Blood banks: what do you charge for deposits and withdrawals?
A very striking example of how pricing something might change our attitude towards it was provided in 1970 by a professor at the London School of Economics. Richard Titmuss argued in The Gift Relationship that paying for blood donation would reduce the amount donated. Now Titmuss was not just raising a specific point about how best to organise blood donation, he was challenging the neutrality of monetary exchange in social activity.
The price of a pint
Measurement is necessary for money’s original purpose – accounting and exchange – but it corrupts and confuses.
Money measures some things very accurately, such as supermarket sales and balance sheets, and insidiously intrudes to measure others: such as status, perceptions of well-being or happiness. We try to measure things that cannot be measured, such as risk, and we distort the measurement of many others, such as the value of human endeavour.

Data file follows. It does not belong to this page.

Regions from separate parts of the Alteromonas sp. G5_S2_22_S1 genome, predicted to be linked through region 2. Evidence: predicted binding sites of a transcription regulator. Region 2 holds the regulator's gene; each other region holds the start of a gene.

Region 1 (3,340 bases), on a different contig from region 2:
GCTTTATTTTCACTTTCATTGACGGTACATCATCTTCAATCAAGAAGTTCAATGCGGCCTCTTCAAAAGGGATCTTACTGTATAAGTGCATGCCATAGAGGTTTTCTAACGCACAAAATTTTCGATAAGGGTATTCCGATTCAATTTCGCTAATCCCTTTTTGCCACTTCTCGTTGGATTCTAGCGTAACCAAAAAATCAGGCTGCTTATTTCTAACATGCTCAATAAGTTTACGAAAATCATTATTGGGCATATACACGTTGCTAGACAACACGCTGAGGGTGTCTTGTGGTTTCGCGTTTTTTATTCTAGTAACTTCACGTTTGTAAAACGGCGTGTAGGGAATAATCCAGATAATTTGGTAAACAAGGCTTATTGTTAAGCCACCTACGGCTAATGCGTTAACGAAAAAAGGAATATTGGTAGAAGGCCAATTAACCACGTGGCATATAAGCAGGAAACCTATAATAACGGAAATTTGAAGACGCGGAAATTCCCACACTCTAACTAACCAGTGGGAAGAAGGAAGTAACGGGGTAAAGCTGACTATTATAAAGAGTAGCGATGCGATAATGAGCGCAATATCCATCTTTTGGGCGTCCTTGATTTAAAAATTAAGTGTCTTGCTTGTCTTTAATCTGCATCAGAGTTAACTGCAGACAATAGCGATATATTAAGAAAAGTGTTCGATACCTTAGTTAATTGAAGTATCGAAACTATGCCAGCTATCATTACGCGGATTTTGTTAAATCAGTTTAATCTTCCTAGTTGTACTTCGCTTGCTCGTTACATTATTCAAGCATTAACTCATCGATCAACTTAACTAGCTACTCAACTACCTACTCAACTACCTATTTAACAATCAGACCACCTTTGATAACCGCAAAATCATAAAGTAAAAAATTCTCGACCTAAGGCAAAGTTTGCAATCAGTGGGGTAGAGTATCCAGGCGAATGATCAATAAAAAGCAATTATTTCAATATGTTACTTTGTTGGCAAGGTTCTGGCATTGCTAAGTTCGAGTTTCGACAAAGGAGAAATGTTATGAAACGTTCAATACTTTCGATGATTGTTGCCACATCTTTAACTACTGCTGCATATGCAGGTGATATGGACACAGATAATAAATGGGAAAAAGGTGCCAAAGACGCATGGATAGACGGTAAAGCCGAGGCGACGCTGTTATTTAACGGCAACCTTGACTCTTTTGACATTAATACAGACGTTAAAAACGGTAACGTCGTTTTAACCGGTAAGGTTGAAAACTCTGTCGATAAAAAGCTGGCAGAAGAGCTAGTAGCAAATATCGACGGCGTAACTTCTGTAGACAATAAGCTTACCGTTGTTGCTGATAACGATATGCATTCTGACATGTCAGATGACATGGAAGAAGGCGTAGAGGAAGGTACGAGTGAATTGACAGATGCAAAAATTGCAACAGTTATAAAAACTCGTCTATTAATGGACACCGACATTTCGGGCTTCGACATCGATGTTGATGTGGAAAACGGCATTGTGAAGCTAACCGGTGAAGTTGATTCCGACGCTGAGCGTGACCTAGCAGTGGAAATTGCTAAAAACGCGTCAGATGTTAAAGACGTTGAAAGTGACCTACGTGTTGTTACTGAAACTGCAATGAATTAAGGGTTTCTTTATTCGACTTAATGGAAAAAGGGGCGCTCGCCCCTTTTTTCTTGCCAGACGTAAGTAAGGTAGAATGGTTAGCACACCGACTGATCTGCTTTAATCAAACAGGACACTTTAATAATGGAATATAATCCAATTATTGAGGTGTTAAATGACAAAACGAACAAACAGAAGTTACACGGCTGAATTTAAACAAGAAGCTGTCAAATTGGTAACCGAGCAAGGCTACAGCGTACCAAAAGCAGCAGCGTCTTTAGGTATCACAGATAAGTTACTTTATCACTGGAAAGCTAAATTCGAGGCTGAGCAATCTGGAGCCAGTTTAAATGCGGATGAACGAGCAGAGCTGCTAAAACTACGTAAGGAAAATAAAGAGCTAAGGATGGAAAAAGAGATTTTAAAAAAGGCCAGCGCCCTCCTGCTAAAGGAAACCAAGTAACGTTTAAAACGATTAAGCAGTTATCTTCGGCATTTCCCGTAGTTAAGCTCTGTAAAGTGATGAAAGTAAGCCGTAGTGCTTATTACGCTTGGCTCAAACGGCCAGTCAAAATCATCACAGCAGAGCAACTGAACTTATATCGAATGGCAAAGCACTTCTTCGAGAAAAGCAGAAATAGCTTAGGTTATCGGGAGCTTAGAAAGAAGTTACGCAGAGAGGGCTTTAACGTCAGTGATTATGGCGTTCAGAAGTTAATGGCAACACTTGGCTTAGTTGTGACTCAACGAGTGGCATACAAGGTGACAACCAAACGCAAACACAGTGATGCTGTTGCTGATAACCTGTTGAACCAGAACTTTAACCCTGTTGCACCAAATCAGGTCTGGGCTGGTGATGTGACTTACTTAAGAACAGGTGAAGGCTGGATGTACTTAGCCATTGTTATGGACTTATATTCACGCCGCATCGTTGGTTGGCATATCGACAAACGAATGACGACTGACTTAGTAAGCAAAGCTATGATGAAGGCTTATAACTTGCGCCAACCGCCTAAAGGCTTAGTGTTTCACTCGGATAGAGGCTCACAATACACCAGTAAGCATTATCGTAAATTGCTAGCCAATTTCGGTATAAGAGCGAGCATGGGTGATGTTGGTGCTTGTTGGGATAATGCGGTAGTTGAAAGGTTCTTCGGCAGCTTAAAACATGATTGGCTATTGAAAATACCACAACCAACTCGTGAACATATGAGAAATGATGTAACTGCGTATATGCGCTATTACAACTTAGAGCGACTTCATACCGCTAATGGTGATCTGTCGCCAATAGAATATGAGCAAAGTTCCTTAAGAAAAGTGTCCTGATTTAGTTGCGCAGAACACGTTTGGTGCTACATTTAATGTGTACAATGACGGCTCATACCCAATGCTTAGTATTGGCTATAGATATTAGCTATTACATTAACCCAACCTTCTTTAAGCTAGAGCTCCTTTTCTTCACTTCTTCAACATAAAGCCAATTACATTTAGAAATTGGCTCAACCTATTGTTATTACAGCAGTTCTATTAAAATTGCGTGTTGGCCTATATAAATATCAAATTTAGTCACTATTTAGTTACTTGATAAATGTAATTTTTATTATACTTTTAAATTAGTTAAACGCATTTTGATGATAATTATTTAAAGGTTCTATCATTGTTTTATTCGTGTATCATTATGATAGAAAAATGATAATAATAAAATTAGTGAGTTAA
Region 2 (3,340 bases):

If you can measure, you can compare. If you can measure, you can aggregate. If you can measure and aggregate, you can compute; and if you can compute, technology now permits limitless sophistication of analysis. But measurement is one dimensional and always leaves something behind. The cost of measurement is usually measured by some loss of understanding.